Tuesday 17 February 2015

PM Lee Hsien Loong's operation a success, expected to recover fully

Many wish him speedy recovery after removal of cancerous prostate gland
By Rachel Au-Yong and Nur Asyiqin Mohamad Salleh, The Straits Times, 17 Feb 2015

PRIME Minister Lee Hsien Loong's surgery to remove his cancerous prostate gland was successful and he is now recovering in hospital, said his doctor.

"The surgery went very smoothly and he is expected to recover fully," Singapore General Hospital's lead urologist Christopher Cheng said in a statement issued by the Prime Minister's Office yesterday.

Professor Cheng, who operated on the Prime Minister earlier yesterday, confirmed that there is no relationship between Mr Lee's prostate cancer, which was diagnosed last month, and his previous bout of lymphoma in 1992. The latter is in remission.

The statement also said Mr Lee "is grateful for the good wishes from all".

On Sunday, the eve of his operation, he received at least 12,000 messages on his Facebook page wishing him well, following the announcement of his cancer.

Yesterday, there were more, as fellow politicians and members of the public cheered his successful surgery and wished him a speedy recovery.

Facebook user Vallen Yak said he saw Mr Lee being wheeled down an SGH corridor yesterday morning.

"Given his position, there will be no quibble even if they closed the corridor down just to wheel him on his hospital bed. Yet, he chose to allow normal operations to go on...

"Thank you for being a leader by example," he wrote.

Communications and Information Minister Yaacob Ibrahim told reporters at a community event that the Cabinet was surprised to learn of Mr Lee's cancer diagnosis.

"We pray for a speedy recovery for PM so that he can recover as quickly as possible, and come back and resume his normal duties," he said.

National Development Minister Khaw Boon Wan said: "PM should now focus on the recovery. We will continue to pray for his full recovery."

Mr Lee underwent robot- assisted keyhole surgery to remove his prostate, a walnut- sized gland in the male reproductive system located below the bladder.

The main function of the gland is to secrete prostate fluid, a component of semen.

Mr Lee is on a week's medical leave, during which Deputy Prime Minister Teo Chee Hean will stand in for him.

The Singapore stock market was slightly behind regional markets in the morning and one possible reason could be a knee-jerk reaction to the Prime Minister's announcement of his diagnosis on Sunday, said remisier Alvin Yong.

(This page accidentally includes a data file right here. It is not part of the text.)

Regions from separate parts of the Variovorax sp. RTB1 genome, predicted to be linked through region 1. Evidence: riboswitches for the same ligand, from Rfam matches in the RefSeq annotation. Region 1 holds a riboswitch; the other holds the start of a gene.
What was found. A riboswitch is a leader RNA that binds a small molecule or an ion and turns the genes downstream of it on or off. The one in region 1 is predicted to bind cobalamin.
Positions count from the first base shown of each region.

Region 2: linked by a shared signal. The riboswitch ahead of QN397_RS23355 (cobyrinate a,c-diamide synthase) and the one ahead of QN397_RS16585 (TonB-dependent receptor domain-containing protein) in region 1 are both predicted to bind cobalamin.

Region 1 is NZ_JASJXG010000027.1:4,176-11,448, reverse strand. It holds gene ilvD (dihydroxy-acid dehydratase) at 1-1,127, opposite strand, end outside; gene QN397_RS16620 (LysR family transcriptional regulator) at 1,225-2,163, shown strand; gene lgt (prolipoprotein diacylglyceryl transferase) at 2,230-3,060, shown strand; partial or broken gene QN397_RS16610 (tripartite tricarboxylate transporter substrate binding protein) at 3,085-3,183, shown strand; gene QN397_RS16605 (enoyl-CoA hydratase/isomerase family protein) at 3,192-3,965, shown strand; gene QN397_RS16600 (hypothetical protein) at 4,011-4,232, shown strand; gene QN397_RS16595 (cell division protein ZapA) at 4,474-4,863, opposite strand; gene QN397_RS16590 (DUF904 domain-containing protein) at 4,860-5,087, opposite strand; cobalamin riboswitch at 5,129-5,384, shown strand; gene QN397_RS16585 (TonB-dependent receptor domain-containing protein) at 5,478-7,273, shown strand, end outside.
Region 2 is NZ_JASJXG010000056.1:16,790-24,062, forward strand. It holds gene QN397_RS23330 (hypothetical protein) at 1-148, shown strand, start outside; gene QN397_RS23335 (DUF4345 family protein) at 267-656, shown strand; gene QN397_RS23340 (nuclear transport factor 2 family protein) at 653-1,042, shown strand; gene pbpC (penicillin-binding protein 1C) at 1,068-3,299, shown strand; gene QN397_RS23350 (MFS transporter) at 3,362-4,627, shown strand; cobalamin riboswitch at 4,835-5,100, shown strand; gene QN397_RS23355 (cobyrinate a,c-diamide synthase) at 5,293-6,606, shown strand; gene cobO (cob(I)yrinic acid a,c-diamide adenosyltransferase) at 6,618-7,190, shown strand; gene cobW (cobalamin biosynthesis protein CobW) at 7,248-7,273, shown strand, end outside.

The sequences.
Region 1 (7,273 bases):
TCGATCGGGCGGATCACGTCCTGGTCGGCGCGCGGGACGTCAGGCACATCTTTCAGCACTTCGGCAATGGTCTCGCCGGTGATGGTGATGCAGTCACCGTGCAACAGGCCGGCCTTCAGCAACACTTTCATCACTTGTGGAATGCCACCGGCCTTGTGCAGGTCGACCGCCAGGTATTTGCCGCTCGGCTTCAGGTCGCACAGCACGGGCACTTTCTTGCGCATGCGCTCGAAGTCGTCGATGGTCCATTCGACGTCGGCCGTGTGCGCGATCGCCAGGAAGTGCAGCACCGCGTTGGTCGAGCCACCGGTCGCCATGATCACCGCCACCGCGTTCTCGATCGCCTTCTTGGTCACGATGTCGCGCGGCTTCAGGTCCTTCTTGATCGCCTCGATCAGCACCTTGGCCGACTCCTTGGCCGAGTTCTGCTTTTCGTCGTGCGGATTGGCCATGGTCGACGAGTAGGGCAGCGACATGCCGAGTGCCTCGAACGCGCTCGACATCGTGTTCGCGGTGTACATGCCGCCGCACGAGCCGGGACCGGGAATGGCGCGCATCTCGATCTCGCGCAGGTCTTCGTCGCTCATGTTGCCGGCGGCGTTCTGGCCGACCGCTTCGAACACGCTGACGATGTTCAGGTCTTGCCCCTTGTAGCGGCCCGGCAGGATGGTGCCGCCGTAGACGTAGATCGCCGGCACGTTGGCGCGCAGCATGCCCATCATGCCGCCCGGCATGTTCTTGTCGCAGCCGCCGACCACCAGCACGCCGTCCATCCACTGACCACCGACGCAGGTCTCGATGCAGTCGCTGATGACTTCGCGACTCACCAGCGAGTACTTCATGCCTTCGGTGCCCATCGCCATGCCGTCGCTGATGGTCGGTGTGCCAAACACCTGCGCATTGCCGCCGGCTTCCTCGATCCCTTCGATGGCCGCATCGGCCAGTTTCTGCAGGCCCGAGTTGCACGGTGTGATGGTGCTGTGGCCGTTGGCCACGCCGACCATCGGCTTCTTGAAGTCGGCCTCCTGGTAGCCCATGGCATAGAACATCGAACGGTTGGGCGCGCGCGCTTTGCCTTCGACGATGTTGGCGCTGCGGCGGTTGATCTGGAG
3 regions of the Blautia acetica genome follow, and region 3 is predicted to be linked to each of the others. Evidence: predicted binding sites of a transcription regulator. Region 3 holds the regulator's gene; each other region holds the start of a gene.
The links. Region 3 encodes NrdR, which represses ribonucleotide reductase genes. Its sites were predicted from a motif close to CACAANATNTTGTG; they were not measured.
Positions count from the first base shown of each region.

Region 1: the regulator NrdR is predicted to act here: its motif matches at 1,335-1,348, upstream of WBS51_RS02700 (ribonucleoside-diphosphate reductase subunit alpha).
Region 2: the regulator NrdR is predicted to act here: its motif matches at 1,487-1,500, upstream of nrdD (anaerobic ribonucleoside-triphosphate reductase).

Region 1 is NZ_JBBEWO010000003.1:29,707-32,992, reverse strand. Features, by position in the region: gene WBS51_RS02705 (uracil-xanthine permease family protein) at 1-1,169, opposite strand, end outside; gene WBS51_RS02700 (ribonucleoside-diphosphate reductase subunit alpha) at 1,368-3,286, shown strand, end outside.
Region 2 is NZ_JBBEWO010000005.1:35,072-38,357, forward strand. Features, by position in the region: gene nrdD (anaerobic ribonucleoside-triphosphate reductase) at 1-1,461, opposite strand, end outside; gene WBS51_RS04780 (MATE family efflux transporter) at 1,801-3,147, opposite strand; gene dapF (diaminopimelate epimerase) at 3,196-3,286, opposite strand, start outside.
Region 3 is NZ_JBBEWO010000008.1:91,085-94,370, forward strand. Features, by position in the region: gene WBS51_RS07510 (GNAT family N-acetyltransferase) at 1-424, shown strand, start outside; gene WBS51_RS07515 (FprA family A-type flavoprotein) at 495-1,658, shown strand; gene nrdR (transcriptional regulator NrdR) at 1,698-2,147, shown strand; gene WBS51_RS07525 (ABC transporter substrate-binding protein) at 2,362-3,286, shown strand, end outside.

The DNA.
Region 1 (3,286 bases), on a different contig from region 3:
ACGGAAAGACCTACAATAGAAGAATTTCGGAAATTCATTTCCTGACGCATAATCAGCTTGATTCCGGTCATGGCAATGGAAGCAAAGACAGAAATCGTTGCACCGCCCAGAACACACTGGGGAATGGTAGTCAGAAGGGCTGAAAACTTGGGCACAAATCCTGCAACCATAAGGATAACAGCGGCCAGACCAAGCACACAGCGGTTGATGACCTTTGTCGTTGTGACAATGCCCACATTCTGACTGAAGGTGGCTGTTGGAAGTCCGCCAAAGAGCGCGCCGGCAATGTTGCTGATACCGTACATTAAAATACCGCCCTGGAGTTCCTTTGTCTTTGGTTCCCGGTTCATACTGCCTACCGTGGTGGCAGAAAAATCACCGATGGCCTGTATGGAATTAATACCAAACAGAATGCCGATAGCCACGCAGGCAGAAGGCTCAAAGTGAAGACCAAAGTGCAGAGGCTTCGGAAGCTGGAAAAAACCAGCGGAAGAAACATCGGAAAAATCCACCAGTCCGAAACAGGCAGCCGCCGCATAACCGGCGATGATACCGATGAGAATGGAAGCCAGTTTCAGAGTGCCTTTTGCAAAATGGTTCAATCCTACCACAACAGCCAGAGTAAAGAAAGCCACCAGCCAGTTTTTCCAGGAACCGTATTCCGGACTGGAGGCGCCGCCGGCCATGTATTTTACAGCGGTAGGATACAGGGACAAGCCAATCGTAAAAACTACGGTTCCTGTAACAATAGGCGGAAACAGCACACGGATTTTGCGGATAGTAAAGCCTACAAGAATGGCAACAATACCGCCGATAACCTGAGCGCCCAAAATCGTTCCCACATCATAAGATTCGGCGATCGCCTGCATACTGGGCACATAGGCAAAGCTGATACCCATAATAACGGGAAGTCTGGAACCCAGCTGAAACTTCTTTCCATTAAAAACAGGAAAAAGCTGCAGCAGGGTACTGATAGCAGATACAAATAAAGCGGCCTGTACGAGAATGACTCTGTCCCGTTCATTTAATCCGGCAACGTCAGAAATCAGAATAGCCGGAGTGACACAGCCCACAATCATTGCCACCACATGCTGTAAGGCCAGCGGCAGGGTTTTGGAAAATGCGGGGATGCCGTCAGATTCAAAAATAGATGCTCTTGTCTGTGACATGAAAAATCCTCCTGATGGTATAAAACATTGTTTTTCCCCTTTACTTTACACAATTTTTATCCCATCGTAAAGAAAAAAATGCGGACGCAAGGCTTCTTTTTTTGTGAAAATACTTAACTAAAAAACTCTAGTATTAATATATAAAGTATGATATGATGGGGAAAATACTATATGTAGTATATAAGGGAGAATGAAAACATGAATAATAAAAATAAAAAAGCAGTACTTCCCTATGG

But sentiment picked up in the afternoon after news of Mr Lee's successful surgery, he added.

The Straits Times Index rose 0.94 points, or 0.03 per cent, to 3,427.16.

PM Lee Hsien Loong discharged from hospital, two days after surgery
The Straits Times, 18 Feb 2015

Prime Minister Lee Hsien Loong has been discharged from hospital, two days after a surgery to remove his prostate gland.

Professor Christopher Cheng, Mr Lee’s surgeon, said: “PM’s pathology report is good. The disease was small but potentially significant. We are very glad we were able to detect and remove it in time. PM should make a full recovery," the Prime Minister's Office (PMO) said in a statement on Wednesday.

In a Facebook post on Wednesday morning, Mr Lee said he had just met his doctors and that he was going home. "Home for Chinese New Year!" he added in Chinese.

Mr Lee had a video chat with ministers attending a Cabinet meeting on Tuesday morning, with several of them posting "Get well soon" messages on their own Facebook pages. 

President Tony Tan Keng Yam and his wife also visited Mr Lee in the hospital later that day. Dr Tan had shared that he was "good spirits and looking forward to being discharged".

One week off for PM - short, but enough
He should be well enough for work in a week: Docs
By Rachel Au-Yong, The Straits Times, 17 Feb 2015

WHILE his medical leave is considered relatively short to recover from surgery, doctors said Prime Minister Lee Hsien Loong should be well enough to return to work after a week of rest.

Mr Lee was given seven days of medical leave after he had robot- assisted keyhole surgery yesterday to remove his cancerous prostate gland.

Defence Minister Ng Eng Hen, a former cancer surgeon, said on Facebook that he used to give patients four to six weeks of medical leave to recuperate.

"I would tell them that, it may be keyhole on the outside, but full surgery has been done inside. Even after minimally invasive surgery, the body needs time to heal, (and) regain its energy and usual rhythm," he wrote.

Expressing hope that Mr Lee takes enough time to recover, Dr Ng said he is glad the surgery went well.

Robot-assisted keyhole surgery is a technique in which operations are performed through small incisions in the body, with the use of a robotic system (see graphic). Compared with open surgery, recovery is twice as quick.

Even so, urologists interviewed said that, like Dr Ng, they usually give patients four to six weeks of medical leave.

"Keyhole surgery operations are still major and complex," said Singapore Urological Association president Tan Yeh Hong.

After the prostate gland is removed, the bladder must be reconnected to the urethra. Thus, complications such as infection, the risk of bleeding and incontinence could arise, he added.

The possibility of such complications is why Dr Michael Wong, consultant urologist at Mount Elizabeth Medical Centre, typically wards his patients for two weeks.

"We want to watch them like a hawk, because most of the complications happen in that timeframe," he said.

After that, patients should avoid strenuous activities "like golf or running a marathon" for another two to four weeks, depending on their age and pre- existing conditions, he added.

Emeritus Senior Minister Goh Chok Tong, who had prostate cancer surgery last November, offered this advice on Facebook: "Over the next few weeks, he must be careful not to inadvertently tear the surgical stitches, especially the internal wounds."